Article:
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Monday, August 17, 1998 Published at 15:08 GMT 16:08 UK


Education: Features

Powering up the Grid for Learning

Half of all pupils will have e-mail accounts by 2002

By BBC News Online's Sean Coughlan

Last year, still basking in the afterglow of his general election victory, Tony Blair promised to put information technology at the heart of his crusade to raise standards in Britain's schools.

"By 2002 every one of the 32,000 schools in Britain will have modern computers, the educational programmes to go on them, the teachers skilled to teach on them, the pupils skilled to use them, connected to the superhighway for free," Mr Blair announced.


[ image: Tony Blair wants children to grow up with the technologies of the future]
Tony Blair wants children to grow up with the technologies of the future
Linking these high-tech schools will be a National Grid for Learning, an online information network intended to provide classroom materials, resources for teachers and a communications system between schools, advisers and the Department for Education and Employment.

This commitment to the transforming powers of new technology, echoing Harold Wilson's "white heat of technology", has set an ambitious target for the Department for Education and Employment, local education authorities and schools.

But as the deadline moves closer, how is the project to put the country's schools online progressing?

At present, according to the Department for Education and Employment and the Scottish Office, there are an estimated 9,400 schools in England, Wales and Scotland connected to the Internet, showing that within the next three school years more than two-thirds of schools will have to get themselves online.

However, the agency responsible for developing the National Grid for Learning, the British Educational Communications and Technology Agency, believes that the figure for connections is already higher and that the target is "on track" to be reached.

Although there is a central target for connecting schools, there is no single, centralised scheme for achieving this. Instead there is a patchwork quilt of local initiatives, driven by local authorities, individual schools or industry-led projects such as UK NetYear.


[ image: Funds have been made available to connect schools to the Internet]
Funds have been made available to connect schools to the Internet
Supported by the government and a consortium of computer companies, UK NetYear has been energetically encouraging schools to plug into the Internet and make use of the resources available online.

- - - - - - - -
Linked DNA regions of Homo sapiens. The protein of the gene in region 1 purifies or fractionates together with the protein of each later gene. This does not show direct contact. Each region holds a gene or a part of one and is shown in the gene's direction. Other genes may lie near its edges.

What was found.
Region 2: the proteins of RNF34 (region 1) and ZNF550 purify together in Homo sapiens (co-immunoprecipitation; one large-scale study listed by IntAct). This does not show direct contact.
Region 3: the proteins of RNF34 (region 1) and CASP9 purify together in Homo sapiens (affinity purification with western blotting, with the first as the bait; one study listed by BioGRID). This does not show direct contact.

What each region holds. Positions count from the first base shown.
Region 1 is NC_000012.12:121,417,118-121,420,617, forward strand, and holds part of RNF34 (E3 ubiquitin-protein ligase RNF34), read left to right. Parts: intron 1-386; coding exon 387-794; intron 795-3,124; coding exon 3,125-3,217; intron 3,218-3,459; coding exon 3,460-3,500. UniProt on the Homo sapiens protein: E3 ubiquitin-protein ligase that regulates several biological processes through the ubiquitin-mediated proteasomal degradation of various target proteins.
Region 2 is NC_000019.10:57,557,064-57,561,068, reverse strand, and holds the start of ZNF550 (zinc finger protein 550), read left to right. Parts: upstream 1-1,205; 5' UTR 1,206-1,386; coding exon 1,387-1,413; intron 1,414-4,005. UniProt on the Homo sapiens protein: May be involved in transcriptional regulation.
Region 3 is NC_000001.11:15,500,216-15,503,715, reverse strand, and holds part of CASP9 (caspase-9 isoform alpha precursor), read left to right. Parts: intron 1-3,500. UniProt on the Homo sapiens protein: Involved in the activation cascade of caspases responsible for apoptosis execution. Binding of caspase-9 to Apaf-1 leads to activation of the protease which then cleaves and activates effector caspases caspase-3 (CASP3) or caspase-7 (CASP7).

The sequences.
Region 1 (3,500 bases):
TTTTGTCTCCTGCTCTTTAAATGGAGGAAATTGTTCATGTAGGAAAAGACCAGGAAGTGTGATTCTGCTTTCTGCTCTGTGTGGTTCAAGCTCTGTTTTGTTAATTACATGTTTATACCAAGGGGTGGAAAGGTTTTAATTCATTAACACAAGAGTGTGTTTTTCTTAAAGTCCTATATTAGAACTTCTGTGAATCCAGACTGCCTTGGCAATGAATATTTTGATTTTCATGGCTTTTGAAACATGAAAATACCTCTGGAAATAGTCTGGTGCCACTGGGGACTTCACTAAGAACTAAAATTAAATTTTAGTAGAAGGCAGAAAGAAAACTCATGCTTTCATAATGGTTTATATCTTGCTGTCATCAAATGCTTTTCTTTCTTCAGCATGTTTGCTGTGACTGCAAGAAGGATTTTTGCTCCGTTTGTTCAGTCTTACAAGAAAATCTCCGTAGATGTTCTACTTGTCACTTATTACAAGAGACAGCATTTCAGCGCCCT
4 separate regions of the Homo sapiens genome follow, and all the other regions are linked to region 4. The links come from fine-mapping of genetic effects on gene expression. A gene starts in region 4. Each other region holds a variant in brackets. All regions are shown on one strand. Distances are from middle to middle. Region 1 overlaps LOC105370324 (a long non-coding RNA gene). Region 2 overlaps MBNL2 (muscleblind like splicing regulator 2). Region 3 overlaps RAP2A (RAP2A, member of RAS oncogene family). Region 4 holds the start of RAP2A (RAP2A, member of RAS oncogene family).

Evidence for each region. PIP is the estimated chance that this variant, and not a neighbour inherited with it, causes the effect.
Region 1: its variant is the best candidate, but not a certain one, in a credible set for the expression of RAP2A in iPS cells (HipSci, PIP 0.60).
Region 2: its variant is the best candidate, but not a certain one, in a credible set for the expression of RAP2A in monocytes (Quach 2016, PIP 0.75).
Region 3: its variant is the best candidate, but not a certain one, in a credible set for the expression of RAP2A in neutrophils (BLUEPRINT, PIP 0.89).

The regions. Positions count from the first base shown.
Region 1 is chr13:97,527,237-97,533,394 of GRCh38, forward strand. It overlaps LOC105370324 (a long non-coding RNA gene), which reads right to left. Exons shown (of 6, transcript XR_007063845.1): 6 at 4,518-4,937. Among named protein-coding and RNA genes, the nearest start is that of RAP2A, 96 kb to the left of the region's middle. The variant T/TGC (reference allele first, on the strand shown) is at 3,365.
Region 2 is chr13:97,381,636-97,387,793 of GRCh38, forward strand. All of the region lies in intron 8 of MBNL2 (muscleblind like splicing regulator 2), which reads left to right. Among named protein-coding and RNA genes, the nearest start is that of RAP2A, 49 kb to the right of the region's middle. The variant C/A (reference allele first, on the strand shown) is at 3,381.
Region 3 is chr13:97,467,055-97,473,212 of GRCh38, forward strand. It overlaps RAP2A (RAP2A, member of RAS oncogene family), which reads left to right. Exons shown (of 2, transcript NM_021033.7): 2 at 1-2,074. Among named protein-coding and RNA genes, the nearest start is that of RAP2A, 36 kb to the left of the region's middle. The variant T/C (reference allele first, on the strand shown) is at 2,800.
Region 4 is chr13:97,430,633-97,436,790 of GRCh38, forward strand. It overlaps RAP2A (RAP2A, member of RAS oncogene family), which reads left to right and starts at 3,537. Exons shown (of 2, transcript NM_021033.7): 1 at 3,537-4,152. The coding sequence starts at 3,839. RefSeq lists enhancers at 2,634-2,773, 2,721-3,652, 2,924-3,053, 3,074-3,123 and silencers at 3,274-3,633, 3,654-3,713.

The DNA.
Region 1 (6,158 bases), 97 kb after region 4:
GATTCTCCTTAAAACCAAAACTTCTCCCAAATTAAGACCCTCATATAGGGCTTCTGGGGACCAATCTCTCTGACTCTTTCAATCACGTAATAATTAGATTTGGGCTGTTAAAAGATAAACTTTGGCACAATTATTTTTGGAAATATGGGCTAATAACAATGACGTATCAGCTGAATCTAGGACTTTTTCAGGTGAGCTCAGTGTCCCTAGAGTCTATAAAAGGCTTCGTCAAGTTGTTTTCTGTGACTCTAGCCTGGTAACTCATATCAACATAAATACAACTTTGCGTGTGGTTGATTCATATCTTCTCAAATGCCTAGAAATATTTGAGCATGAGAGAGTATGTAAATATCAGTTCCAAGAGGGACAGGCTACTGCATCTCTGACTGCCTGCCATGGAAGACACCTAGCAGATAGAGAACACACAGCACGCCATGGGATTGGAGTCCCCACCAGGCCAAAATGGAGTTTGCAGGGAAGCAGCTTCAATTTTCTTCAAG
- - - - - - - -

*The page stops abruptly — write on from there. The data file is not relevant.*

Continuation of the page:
For schools seeking funding to get online the DFEE has invited bids for information technology projects under its Standards Fund, which, including matched funding from local authorities, has £100m available. As well as the aim to get every school on the Internet, BECTA believes that another significant target is the government's expectation that at least 50% of pupils and 75% of teachers by 2002 will have their own individual e-mail accounts.

National Grid for Learning

While the figure for connections might only mean a single computer in a single classroom linked to the Internet, the distribution of e-mail addresses will show the depth of involvement in information technology in schools.

The most visible evidence so far of the National Grid for Learning is its prototype Internet site.

At present, the site has key documents for schools, such as a database of guidelines from the Standards and Effectiveness Unit and a "Virtual Teacher Centre", which provides classroom resources, an online meeting room and advice on professional development. There are also specialist pages for school governors and further education.

As the Grid grows, more and more information will be made available on line, building the Website into a hub of the education system.

"The expansion will have to be organic, developing in breadth and depth to provide services for the many different interests of users," says BECTA's Andre Wagstaff.

"It's important to get each stage right, so that the first experience of users is a good one. If people have a bad first experience of technology it takes a long time to change that impression."

Savings in administration

"People will want to use the grid when they begin to see its benefits. For example, if it can make administration easier, reducing the paper blizzard of documents sent to school, then teachers will want to use what's on offer," said Mr Wagstaff.

The training of teachers will be an important element of schools making the most of information technology.

With this in mind, the government has laid down training targets, beginning with the requirement for all newly-qualified teachers to be trained in information technology from next year. By 2002 all teachers will be expected to be confident users of new technology.

To make this possible, £200m has been set aside from lottery funds to provide computer training for teachers.

In another initiative, 10,000 headteachers and senior teachers will be given access to portable computers with Internet connections, with the aim of increasing their familiarity with information technology.

The long-term aim of this investment in educational technology is to develop what the government hopes will be a high-skill, high-earnings economy, one which is able to take advantage of emerging technologies such as the Internet.

"Technology has revolutionised the way we work and is now set to transform education. Children cannot be effective in tomorrow's world if they are trained in yesterday's skills. Nor should teachers be denied the tools that other professionals take for granted," said Tony Blair, introducing the concept of the Grid for Learning.

In the next 10 school terms between now and 2002, the theory will have to be put into practice.



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